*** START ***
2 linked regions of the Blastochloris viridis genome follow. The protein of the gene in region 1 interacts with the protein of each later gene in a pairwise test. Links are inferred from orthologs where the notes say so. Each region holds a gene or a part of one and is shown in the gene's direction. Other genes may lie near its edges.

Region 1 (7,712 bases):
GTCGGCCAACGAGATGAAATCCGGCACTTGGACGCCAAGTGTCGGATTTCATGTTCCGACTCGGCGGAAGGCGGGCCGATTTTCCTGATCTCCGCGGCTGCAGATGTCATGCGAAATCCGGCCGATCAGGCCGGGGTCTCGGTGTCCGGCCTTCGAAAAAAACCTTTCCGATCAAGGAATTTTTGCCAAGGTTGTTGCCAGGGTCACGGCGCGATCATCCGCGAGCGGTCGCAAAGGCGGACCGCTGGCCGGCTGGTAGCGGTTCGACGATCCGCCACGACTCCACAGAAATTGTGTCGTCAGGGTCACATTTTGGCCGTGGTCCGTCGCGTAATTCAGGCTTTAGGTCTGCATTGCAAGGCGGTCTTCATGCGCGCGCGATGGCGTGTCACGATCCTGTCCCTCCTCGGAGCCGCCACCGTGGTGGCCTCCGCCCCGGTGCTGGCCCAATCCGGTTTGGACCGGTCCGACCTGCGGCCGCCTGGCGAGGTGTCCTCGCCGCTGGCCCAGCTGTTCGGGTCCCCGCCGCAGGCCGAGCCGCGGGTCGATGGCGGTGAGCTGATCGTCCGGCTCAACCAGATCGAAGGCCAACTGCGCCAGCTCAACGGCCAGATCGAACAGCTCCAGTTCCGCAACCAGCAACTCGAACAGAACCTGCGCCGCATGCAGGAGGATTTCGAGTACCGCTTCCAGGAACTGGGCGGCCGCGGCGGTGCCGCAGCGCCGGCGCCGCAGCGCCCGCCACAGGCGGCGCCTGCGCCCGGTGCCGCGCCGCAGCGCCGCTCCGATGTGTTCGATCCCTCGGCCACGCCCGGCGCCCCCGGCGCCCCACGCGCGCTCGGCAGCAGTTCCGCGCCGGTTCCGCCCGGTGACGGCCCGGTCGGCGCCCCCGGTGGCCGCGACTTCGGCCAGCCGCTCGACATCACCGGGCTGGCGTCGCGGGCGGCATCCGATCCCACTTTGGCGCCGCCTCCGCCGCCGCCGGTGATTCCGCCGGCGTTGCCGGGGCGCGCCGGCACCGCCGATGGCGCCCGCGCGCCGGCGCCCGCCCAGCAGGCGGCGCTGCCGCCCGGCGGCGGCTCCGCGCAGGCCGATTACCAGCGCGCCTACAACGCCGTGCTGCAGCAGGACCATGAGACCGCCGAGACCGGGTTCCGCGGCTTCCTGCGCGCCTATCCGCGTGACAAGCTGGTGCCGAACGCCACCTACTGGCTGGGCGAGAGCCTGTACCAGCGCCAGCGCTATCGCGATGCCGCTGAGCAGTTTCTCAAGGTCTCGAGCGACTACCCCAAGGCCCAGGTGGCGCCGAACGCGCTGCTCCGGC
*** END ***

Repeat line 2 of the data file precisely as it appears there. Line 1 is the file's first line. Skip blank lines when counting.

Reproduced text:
Region 1 (7,712 bases):